By Dan Kennedy, Kumveka Executive Director. He’s overseen research projects to help dozens of ministries make better decisions. This post is the second in a three-part series. Read Part 1 here and the final installment here.

Before we jump in, an invitation: Learn research best practices and determine practical next steps for your ministry at my workshop, How Research Changes Everything, during Christian Leadership Alliance’s Outcomes 2019 conference in April. This gathering is a great opportunity to sharpen your skills and connect with other ministry leaders. Register today.

Unless you’re feeling particularly adventurous, you’re not going to pack up your family for a cross-country vacation without a little pre-work. In the weeks and months ahead of time, you’ll probably talk through destinations with your spouse and kids. You might take a look at Yelp or Google reviews to determine what to see, where to eat, and where to stay.

Why wouldn’t you do the same for the work your ministry is doing?

Whether it’s a fundraising campaign, a new name, or an expanded effort, research is a critical factor in the ultimate success of your initiatives.

In a previous post, we took a look at what research entails. Now let’s dig into why it’s worth it.

Research reduces risk and increases empathy.

In our family vacation example, research will save you time, money, and hassle. You’ll find the best prices for hotel rooms, know the best route to take to your destination, and find activities everyone will enjoy.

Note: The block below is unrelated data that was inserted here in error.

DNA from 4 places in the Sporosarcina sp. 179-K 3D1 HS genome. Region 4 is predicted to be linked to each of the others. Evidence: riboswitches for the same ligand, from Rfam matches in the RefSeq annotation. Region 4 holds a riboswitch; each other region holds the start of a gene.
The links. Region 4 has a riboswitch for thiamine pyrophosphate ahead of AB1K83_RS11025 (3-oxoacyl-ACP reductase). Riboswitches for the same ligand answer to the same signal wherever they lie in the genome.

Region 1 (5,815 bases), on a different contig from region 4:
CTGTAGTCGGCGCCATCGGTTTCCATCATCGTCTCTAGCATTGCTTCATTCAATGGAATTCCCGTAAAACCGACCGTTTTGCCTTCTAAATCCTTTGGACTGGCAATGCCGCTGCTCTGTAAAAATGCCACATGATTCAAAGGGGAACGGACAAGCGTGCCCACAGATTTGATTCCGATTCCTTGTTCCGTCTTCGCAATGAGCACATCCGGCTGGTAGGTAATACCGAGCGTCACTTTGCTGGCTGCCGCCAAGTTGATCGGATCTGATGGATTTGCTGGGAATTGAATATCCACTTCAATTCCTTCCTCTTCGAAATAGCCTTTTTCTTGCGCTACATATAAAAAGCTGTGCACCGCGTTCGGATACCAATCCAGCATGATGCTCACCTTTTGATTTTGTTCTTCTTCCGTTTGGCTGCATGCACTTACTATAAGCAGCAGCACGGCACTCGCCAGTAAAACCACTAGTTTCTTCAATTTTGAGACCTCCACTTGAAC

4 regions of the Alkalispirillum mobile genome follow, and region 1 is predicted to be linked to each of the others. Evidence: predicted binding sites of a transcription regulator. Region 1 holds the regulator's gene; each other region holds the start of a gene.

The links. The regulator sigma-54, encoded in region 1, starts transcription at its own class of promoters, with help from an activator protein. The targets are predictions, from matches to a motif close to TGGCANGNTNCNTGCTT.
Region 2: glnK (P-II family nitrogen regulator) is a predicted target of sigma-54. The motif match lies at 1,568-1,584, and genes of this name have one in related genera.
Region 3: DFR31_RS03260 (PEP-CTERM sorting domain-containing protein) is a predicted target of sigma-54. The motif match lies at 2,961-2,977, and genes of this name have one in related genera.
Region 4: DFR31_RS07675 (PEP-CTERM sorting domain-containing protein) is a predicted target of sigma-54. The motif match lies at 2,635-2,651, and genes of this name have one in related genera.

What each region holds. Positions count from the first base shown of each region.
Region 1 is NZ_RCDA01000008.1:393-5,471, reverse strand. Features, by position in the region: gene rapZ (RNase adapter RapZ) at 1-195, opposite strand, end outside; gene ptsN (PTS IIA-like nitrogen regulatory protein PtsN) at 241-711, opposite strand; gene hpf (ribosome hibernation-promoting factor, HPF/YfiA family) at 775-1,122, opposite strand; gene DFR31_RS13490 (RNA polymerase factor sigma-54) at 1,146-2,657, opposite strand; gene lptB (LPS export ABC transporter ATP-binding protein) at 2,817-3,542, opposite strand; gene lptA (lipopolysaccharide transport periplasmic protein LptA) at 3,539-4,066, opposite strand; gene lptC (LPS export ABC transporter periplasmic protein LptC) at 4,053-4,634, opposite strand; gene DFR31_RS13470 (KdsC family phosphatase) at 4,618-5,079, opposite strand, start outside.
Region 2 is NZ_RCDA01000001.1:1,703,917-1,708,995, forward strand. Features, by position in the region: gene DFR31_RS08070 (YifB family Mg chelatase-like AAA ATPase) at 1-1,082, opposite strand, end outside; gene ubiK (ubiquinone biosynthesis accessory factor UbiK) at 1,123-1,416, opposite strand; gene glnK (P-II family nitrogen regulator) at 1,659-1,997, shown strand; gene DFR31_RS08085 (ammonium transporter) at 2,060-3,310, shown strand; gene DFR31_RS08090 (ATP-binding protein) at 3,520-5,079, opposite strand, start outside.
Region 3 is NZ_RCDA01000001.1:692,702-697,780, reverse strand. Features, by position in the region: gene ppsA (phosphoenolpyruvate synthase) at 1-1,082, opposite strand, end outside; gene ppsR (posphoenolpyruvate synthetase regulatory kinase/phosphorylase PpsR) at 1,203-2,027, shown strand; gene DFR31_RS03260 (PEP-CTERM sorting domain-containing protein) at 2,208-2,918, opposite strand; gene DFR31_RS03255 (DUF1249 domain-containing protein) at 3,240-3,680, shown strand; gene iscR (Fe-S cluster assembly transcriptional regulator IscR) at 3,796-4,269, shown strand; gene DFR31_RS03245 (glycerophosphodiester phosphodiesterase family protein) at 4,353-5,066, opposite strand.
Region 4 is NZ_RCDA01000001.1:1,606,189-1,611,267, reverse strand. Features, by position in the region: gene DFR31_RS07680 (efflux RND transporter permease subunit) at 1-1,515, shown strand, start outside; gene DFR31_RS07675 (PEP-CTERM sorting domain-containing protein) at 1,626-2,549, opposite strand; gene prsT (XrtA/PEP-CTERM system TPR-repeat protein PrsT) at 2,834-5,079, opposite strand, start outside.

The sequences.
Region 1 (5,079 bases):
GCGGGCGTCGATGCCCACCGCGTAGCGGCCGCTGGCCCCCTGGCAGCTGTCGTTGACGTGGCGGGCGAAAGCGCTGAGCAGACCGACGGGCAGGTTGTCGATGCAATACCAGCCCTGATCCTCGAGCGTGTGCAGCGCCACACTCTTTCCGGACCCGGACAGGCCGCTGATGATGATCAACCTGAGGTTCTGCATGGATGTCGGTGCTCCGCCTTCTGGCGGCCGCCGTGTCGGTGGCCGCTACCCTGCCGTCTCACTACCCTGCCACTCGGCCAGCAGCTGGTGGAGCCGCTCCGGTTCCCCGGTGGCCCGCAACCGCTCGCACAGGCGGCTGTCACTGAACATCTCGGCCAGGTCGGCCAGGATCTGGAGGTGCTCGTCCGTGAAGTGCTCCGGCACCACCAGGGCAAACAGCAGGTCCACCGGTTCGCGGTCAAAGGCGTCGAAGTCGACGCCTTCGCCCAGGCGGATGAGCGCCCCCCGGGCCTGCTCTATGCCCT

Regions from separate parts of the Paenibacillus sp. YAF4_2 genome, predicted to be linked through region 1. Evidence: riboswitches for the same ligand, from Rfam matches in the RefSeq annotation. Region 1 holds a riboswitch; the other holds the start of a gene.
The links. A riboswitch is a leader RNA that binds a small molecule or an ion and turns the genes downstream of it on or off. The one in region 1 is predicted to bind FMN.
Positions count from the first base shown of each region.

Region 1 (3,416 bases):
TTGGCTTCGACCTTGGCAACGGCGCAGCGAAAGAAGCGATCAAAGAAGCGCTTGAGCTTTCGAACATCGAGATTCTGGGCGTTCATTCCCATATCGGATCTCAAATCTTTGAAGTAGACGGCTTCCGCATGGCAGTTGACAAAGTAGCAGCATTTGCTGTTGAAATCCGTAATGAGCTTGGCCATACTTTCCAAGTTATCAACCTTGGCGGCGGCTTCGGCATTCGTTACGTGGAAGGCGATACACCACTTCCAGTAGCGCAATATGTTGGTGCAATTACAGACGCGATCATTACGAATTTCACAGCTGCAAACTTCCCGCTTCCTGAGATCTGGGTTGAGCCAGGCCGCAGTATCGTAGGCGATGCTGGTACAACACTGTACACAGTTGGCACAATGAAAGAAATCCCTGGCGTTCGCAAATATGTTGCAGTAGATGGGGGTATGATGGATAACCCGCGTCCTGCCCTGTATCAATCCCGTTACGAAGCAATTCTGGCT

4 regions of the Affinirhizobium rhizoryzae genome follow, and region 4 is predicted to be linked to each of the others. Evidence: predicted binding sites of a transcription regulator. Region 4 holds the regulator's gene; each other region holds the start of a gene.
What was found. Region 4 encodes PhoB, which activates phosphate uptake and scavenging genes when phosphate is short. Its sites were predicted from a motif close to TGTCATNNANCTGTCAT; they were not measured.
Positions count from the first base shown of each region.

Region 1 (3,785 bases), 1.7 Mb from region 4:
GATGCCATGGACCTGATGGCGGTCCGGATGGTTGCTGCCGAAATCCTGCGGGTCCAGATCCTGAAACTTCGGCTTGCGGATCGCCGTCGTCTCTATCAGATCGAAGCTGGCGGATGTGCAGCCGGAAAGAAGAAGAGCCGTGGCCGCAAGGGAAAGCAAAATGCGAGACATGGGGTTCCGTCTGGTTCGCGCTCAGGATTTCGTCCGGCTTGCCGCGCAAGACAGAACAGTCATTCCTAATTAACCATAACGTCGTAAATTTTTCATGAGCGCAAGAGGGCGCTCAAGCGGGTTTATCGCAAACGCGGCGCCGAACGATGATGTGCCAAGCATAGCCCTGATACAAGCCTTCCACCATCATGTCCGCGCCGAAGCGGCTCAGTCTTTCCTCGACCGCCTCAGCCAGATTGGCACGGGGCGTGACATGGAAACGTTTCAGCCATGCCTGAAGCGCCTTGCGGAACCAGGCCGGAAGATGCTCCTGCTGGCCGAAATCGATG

The same is true for the research you do at your ministry. It helps you make better decisions about where and how to invest your valuable people and financial resources. And that leads to a better chance of success.

Let’s talk empathy. Research also makes you a more compassionate communicator, giving you clearer insight into your audience’s needs, perceptions, frustrations, and experiences.

Research forces intentionality.

Want to know what to focus on the next 6 months? Ask your audience questions about: their donation experience, what they think you do, or about how they perceive your visuals or messaging. That’s just for starters. Their responses, given through research, focus your attention on your biggest opportunities and knowledge gaps.

Research offers objectivity.

It’s very easy to assumptions about what we think our audience wants to hear or how they want interact with us. Research prevents this “curse of knowledge” (outlined well in Made to Stick).  It brings you much-needed outside perspective so you can make decisions backed by data, not by feelings.

Considering a research project at your ministry?

We’d love to help.